Moreover, the record indicates that Johnson has been free on bond since 1977. In that time, the court has received no reports of any alleged violations by Johnson of the terms of his bond. The court therefore will exercise its discretion and order that this habeas action be retained on its docket and Johnson's federal bond remain in force while he pursues his state remedies. Grace v. Butterworth, supra, 635 F.2d at pp.10-11; Smith v. Wyrick, 558 F. Supp. 600. (W.D.Mo. 1983).

III. SUMMARY

Accordingly, due to the unusual nature of Johnson's many and complicated requests for relief, and in the interests of judicial economy, this court will hold this petition for writ of habeas corpus in abeyance, thereby retaining jurisdiction, pending the Michigan state courts' decision on the merits of Johnson's Sixth Amendment right to effective counsel claim. Arango v. Wainwright, 716 F.2d 1353, 1355 (11th Cir. 1983). Johnson shall remain on bond pending the resolution of this matter in the Michigan state courts. The parties are directed to cooperate to present the matter forthwith to the Michigan state courts and to keep this Court advised as to their progress. Grace v. Butterworth, supra, 635 F.2d at 11.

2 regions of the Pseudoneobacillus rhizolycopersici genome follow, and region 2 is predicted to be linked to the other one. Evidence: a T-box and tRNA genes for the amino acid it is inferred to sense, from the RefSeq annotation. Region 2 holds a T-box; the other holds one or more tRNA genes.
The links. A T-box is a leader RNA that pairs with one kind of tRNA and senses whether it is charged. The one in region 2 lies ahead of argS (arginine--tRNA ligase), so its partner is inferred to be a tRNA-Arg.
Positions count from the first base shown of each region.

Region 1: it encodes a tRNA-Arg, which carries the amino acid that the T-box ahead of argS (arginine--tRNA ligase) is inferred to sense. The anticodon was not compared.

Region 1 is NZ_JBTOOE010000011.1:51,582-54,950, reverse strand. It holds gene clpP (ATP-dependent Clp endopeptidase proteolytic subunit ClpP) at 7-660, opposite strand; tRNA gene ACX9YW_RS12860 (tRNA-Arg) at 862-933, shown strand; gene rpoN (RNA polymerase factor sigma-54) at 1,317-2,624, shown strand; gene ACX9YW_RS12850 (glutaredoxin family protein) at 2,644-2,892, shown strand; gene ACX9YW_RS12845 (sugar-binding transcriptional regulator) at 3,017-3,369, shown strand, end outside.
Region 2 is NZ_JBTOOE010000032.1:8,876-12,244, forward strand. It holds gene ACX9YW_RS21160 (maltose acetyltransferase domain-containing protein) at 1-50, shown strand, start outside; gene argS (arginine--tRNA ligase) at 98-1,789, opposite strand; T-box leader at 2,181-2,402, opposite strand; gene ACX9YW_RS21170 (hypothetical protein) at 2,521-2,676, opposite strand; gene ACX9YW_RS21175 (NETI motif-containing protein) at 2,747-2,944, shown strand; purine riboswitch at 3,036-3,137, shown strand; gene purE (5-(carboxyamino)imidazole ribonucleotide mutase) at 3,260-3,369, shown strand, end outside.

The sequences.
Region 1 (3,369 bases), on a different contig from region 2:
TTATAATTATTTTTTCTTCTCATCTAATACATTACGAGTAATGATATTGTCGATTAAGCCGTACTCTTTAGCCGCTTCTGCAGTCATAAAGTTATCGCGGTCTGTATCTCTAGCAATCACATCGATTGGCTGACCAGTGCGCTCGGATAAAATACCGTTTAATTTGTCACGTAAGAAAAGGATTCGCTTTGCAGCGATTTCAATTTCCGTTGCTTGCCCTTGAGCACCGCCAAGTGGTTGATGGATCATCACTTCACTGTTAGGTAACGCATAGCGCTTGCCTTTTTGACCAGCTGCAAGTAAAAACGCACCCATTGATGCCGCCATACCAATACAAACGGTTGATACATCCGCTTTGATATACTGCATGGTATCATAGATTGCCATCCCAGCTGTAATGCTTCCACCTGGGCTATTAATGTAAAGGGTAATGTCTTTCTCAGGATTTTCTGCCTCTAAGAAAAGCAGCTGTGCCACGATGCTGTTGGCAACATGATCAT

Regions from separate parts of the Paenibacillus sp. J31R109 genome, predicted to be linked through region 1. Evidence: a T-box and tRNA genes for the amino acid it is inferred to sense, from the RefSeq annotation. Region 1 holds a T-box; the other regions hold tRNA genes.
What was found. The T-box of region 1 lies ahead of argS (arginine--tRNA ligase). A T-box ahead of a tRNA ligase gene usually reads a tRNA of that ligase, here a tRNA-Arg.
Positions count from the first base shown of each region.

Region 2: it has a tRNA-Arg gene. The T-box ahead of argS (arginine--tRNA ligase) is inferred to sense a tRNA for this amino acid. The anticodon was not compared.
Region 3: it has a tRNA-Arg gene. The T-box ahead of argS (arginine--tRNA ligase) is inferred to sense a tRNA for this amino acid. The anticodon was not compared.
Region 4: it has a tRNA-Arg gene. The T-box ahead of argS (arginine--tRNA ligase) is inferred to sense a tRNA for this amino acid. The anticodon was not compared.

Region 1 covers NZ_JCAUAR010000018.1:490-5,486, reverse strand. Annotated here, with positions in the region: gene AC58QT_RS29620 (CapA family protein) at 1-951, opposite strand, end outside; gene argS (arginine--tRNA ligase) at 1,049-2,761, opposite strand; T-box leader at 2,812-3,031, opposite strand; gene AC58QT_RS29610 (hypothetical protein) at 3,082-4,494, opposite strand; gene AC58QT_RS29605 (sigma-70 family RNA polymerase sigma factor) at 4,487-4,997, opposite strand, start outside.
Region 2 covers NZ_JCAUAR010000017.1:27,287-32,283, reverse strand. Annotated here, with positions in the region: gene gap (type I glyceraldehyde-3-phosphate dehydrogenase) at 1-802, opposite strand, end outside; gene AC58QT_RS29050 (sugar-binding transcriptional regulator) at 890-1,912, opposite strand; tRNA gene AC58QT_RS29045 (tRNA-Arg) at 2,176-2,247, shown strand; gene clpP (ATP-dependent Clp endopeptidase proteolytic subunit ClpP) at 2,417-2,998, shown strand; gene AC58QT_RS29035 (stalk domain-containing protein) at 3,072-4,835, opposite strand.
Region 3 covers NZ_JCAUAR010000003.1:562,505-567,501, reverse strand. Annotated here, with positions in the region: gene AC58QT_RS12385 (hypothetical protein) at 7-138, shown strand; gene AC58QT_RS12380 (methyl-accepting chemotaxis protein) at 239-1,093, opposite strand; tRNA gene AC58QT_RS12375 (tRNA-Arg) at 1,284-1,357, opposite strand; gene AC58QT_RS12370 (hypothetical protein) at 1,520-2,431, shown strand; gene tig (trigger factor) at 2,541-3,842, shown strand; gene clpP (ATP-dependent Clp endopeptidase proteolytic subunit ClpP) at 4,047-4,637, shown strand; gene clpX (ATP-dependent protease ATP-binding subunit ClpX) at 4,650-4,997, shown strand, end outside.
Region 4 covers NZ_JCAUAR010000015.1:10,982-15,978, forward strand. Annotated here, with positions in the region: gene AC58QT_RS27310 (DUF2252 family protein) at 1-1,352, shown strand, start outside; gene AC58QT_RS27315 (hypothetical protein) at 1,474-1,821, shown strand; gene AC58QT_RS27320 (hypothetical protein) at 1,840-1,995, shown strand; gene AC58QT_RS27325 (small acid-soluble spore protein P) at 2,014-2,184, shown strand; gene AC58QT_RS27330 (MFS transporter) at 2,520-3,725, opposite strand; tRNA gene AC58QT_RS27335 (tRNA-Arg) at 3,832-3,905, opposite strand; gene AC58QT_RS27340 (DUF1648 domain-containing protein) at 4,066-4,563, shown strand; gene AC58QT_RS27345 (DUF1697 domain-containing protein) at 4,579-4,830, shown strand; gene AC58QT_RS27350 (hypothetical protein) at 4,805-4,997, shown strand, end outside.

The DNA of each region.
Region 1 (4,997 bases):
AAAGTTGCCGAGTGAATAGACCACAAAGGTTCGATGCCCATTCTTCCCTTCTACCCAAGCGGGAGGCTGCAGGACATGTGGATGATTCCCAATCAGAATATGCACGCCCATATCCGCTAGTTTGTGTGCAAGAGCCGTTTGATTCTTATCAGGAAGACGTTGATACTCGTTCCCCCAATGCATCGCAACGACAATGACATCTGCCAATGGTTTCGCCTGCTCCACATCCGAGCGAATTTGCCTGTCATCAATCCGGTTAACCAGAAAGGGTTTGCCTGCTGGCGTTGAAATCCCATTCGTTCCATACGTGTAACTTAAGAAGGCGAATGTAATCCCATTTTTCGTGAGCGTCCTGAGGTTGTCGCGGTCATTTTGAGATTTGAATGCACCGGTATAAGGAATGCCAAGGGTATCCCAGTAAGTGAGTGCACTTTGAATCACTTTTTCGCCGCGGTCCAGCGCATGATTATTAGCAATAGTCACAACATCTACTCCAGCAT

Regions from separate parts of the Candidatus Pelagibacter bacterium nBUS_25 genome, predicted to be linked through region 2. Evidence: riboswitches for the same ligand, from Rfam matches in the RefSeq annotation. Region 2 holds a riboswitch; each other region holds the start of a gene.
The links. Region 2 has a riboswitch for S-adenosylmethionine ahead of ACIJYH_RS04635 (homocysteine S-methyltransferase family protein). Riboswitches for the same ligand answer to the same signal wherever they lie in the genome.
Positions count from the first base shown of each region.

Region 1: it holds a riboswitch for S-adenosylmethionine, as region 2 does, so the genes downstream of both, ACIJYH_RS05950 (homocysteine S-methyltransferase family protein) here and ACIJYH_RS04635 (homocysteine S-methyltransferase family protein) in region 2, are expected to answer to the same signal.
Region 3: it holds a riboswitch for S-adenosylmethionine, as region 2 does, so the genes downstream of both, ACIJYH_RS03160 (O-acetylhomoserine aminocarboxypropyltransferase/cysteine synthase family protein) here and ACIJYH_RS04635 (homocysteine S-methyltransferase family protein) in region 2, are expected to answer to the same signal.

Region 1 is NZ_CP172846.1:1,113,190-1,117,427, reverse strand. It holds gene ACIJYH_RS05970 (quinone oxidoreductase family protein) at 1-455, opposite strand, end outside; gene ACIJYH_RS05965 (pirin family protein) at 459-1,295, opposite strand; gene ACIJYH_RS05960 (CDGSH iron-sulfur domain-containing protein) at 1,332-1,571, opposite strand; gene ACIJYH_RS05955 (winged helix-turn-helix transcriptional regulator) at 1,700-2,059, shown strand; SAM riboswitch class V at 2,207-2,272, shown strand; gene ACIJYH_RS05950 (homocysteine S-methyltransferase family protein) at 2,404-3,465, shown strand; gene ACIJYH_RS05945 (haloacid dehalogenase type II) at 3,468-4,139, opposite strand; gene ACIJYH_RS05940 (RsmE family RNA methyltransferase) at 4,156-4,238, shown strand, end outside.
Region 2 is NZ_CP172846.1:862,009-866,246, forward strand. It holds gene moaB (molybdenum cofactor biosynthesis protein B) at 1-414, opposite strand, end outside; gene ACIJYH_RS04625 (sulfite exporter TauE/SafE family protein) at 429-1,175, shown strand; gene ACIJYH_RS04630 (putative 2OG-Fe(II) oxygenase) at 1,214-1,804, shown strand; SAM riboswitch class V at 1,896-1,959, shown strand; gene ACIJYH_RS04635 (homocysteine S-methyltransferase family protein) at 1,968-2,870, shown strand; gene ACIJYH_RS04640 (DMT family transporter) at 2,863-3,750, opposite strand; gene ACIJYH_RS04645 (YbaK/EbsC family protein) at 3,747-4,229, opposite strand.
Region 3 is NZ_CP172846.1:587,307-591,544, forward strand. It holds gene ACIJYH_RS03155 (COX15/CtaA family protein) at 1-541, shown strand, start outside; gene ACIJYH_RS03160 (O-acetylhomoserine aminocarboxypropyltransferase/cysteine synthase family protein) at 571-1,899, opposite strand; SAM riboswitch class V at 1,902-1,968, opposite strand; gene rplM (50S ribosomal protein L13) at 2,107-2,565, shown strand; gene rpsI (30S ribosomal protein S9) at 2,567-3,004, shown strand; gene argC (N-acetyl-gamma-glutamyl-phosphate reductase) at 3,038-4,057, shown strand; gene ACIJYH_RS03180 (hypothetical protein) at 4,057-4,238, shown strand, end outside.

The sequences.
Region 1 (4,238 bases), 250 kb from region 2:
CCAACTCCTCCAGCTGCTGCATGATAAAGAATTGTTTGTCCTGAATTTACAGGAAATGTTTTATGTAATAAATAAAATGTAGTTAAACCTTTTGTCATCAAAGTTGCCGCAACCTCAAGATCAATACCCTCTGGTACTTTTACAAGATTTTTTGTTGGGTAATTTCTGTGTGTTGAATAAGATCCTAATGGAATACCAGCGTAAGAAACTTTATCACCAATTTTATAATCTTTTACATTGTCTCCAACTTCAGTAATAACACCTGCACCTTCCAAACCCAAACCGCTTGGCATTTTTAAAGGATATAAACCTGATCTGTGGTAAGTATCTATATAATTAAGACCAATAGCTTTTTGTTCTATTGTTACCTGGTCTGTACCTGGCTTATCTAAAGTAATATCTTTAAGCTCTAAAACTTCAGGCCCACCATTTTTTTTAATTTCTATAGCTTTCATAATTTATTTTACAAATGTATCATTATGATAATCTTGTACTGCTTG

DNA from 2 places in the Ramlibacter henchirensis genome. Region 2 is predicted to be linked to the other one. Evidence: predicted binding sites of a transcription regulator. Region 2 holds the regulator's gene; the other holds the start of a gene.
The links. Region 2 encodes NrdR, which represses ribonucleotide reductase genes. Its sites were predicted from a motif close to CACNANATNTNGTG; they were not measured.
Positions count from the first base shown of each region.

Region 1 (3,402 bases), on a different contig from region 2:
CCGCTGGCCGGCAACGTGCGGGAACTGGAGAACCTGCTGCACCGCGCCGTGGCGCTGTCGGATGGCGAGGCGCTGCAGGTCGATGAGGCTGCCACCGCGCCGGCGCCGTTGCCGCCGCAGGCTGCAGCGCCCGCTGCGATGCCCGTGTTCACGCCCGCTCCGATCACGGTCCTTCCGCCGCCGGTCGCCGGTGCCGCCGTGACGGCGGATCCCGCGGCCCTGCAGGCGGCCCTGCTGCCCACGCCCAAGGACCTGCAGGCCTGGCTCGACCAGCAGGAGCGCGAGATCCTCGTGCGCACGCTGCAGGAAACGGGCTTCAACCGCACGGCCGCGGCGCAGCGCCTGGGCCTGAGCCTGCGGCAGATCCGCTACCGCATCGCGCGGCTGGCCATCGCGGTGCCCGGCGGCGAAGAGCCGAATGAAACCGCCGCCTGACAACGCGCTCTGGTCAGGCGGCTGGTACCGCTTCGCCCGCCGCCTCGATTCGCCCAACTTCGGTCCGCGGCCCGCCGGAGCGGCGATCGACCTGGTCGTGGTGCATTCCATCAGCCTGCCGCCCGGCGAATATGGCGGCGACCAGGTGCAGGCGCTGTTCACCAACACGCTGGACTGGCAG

IT IS SO ORDERED.

1. Johnson's given name is Whalen. He assumed the name Ronald Johnson as a result of his participation in the FBI's Witness Protection Program.

2. See, e.g., United States v. Cronic, 466 U.S. 648, 80 L. Ed. 2d 657, 104 S. Ct. 2039 (1984); Strickland v. Washington, 466 U.S. 668, 80 L. Ed. 2d 674, 104 S. Ct. 2052 (1984); Geders v. United States, 425 U.S. 80, 47 L. Ed. 2d 592, 96 S. Ct. 1330 (1976); United States v. Conway, 632 F.2d 641 (5th Cir. 1980); United States v. Allen, 542 F.2d 630 (4th Cir. 1976); Commonwealth v. Manning, 373 Mass. 438, 367 N.E.2d 635 (1977); Gallarelli v. United States, 441 F.2d 1402 (3rd Cir. 1971); Dillon v. Duckworth, 751 F.2d 895 (7th Cir. 1984).